Early learning absent in State of the Union

I wanted to take a day to let Tuesday's State of the Union speech percolate before I reacted. I think most would agree, it wasn't President Obama's most powerful speech, particularly coming on the heels of his highly memorable address on the tragedy in Tucson. Some called the speech "workmanlike" -- it hit on some mostly noncontroversial points in a clear and compelling -- if not overly moving -- way. I would agree.

The president again came back to education as a central theme. While education is often a highly politicized issue in Washington, it has also been a tried and true subject for State of the Union speeches. You can always count on bipartisan applause when you're talking about expanding opportunity and making America first in the world again (though there are some who refuse to believe we ever slipped.) Last year, he called for reforming education from "cradle to career," but this time the president did not bring up early education, or the fact that too many of our children begin kindergarten unprepared to learn. 

While he praised Race to the Top reforms that have driven education innovation in many states (to only tepid applause), he did not push hard on reauthorization of the Elementary and Secondary Education Act -- the law formerly known as "No Child Left Behind" -- though he did say it should be made more "flexible," presumably to address concerns about rigid teaching to the test. To many advocates' consternation, he did not make a plug for adding more support for early education into the law. Nor did he tout his Early Learning Challenge Fund, which was dropped from the health care reform bill last year. The most controversial part of his education message was his call to Congress to pass the DREAM Act to ensure that young people with undocumented immigration status can complete their degrees without fear of being deported -- a very important cause that may languish in this bitterly divided Congress.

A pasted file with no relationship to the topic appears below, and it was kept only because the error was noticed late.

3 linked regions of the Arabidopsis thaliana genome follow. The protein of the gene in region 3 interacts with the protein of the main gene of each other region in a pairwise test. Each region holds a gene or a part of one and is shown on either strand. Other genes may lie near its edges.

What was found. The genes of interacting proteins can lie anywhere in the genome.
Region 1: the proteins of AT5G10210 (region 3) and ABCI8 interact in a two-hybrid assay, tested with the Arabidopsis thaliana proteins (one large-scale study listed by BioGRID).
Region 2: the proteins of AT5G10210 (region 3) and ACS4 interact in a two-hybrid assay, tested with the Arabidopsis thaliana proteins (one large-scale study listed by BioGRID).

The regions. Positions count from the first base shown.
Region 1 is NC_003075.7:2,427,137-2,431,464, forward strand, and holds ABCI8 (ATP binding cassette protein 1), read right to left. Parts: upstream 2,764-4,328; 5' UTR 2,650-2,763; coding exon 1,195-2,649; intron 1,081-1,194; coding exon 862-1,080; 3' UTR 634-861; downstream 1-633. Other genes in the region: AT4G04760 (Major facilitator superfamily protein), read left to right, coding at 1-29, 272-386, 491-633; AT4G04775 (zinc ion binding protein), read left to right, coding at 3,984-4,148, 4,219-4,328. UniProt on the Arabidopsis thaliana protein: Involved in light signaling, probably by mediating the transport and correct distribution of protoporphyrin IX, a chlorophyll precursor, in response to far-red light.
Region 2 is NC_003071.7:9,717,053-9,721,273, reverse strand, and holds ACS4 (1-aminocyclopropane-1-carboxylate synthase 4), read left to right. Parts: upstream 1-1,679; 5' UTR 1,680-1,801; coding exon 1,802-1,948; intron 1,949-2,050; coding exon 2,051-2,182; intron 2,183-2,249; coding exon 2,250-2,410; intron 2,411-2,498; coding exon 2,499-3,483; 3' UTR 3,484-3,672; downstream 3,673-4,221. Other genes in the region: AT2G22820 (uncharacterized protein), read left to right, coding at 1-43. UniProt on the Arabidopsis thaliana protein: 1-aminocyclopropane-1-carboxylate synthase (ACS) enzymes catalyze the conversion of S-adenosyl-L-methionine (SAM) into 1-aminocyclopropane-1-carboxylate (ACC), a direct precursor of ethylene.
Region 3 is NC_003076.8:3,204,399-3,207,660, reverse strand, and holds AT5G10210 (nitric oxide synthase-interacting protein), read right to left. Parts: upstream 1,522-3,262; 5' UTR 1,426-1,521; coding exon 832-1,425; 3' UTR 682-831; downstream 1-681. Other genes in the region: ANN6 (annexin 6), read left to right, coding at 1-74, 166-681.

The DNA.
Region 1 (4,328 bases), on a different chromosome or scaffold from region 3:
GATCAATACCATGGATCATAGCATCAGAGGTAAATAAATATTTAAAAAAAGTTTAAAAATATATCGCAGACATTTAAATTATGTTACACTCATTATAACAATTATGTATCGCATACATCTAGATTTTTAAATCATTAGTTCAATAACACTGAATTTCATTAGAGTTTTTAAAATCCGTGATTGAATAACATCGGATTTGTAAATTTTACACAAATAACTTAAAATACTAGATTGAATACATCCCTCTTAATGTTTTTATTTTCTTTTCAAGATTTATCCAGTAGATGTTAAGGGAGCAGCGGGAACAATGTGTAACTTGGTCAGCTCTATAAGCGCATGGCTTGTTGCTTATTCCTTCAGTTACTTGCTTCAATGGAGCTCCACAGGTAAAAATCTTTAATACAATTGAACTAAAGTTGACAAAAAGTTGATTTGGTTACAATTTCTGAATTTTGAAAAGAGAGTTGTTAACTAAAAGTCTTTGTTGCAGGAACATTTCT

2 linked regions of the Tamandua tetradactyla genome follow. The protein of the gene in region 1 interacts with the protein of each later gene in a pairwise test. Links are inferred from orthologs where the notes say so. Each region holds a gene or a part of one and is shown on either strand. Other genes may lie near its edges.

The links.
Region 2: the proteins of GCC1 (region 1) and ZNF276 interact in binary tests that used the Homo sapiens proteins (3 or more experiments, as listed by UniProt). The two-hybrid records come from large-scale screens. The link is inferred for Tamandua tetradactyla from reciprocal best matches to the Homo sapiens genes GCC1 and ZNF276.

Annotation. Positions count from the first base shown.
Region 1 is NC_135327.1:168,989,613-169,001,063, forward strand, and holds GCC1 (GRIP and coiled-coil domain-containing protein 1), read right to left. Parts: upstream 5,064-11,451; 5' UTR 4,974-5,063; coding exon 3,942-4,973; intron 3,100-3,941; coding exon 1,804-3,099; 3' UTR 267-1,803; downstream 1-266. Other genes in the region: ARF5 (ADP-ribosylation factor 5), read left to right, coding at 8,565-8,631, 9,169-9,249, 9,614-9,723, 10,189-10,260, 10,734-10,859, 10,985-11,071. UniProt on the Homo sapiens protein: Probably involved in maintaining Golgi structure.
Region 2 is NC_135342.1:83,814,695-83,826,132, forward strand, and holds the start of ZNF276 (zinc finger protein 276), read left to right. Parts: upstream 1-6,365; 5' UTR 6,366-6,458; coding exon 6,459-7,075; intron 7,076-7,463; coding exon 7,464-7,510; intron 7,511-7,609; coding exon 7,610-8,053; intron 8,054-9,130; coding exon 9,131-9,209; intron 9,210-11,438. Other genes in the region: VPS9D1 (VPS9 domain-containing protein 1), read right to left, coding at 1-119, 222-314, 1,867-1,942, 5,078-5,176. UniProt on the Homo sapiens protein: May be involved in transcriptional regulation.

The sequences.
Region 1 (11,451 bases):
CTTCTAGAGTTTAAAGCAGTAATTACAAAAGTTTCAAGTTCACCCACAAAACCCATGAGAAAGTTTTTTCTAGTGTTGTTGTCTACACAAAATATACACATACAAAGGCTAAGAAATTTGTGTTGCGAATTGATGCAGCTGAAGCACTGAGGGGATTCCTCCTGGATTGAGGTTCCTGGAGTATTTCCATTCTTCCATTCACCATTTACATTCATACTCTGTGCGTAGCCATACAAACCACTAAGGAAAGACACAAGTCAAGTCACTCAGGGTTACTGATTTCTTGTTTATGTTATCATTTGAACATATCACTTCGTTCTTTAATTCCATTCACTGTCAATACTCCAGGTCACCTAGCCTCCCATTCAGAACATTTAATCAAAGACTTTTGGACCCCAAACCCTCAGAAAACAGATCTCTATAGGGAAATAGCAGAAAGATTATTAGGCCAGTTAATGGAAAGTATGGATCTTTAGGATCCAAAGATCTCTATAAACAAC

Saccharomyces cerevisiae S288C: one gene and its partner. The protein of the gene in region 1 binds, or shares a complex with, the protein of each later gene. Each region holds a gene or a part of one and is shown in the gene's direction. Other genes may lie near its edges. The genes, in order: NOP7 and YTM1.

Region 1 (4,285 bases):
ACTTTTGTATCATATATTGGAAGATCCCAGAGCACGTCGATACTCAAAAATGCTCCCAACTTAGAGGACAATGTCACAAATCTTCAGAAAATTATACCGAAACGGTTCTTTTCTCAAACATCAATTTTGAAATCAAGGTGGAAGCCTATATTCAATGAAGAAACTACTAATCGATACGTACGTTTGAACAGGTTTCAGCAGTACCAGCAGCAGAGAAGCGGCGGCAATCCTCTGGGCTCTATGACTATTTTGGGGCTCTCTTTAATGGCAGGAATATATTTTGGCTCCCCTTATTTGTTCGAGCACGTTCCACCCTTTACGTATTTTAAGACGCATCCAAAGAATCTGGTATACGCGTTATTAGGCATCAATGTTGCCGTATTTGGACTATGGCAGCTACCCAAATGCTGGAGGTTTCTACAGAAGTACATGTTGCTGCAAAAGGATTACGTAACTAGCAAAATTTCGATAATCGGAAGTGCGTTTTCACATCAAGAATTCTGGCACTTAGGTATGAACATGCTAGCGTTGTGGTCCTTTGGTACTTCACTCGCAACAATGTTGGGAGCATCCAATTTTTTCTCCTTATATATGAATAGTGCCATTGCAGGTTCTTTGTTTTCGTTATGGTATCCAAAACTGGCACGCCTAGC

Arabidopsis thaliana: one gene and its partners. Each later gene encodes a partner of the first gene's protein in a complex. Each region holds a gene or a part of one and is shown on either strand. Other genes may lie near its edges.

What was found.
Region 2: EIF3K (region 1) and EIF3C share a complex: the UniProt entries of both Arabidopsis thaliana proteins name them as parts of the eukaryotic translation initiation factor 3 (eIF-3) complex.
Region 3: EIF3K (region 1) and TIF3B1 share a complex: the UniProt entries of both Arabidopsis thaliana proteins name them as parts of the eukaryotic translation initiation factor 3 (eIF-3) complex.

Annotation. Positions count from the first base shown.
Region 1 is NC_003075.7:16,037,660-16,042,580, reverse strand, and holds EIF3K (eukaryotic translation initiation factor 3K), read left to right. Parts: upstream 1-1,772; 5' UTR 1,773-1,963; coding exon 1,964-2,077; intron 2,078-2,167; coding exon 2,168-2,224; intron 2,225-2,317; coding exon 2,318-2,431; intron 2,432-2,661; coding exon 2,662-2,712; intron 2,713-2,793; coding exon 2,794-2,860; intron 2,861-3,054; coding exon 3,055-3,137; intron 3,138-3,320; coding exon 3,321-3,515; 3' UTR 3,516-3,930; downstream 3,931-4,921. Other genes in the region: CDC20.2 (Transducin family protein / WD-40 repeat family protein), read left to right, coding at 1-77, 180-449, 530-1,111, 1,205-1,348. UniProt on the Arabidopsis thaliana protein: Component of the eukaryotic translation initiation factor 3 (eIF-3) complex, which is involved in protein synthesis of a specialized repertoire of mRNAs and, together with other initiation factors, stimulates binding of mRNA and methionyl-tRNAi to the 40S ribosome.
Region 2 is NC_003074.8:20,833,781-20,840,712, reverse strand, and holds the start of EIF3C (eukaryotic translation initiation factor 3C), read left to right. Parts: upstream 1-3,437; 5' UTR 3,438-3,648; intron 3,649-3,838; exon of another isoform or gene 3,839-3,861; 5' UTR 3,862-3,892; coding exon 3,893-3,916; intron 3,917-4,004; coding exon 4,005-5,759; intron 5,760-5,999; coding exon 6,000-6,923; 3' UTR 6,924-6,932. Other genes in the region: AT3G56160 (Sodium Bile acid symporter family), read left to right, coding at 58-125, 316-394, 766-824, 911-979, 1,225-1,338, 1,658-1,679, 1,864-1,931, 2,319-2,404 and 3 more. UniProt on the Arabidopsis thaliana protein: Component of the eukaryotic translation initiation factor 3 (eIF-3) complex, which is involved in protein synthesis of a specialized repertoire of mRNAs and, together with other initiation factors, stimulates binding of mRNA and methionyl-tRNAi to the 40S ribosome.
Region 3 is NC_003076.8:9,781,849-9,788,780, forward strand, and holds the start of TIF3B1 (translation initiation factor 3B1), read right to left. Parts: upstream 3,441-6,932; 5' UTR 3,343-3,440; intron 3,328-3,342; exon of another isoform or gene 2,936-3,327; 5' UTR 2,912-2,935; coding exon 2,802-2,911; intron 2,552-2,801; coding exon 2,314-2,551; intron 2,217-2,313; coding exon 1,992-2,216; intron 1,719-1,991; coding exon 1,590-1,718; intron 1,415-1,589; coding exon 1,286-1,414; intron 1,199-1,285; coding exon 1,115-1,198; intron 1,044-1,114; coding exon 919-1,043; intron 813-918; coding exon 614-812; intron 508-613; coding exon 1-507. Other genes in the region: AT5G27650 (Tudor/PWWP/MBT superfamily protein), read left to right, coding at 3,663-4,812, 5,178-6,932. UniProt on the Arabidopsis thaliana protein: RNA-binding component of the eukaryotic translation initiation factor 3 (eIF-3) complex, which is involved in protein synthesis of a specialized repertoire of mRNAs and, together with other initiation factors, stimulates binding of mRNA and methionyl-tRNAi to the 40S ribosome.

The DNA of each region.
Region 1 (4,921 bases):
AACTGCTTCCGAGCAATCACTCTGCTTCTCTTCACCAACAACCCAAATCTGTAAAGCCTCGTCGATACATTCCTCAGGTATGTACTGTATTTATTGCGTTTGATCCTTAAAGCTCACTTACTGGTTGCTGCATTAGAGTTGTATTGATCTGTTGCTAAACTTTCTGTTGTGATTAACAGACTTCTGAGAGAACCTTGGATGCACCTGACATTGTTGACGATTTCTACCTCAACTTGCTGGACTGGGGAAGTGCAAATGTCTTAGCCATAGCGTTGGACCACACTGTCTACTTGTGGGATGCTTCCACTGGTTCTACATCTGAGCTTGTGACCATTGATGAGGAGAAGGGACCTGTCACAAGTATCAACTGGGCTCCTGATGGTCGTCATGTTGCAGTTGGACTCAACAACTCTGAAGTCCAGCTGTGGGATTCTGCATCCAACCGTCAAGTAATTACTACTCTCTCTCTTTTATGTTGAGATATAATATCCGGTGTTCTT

President Obama's other points on education were important, if familiar: the importance of parents' engagement in their children's success; the call for more young people to become teachers; and the need for more highly skilled college graduates to help America compete. Who could disagree with a $10,000 tax credit for college tuition? Well, they would be the people wondering how we're going to pay for it, particularly as the president's other major focus was on cutting spending and reducing the deficit.

All in all, it was a good speech and was particularly reassuring to some conservatives. But to me, personally, it did not go nearly far enough. What could be a better investment in our future than investing in the healthy development and education of our youngest citizens? How can we expect to become a nation of college graduates if children entering kindergarten do not have the basic building blocks to learn and thrive? Given that Congress can be expected to water down the president's education proposals, this was his chance to go big and go bold. This was a missed opportunity.

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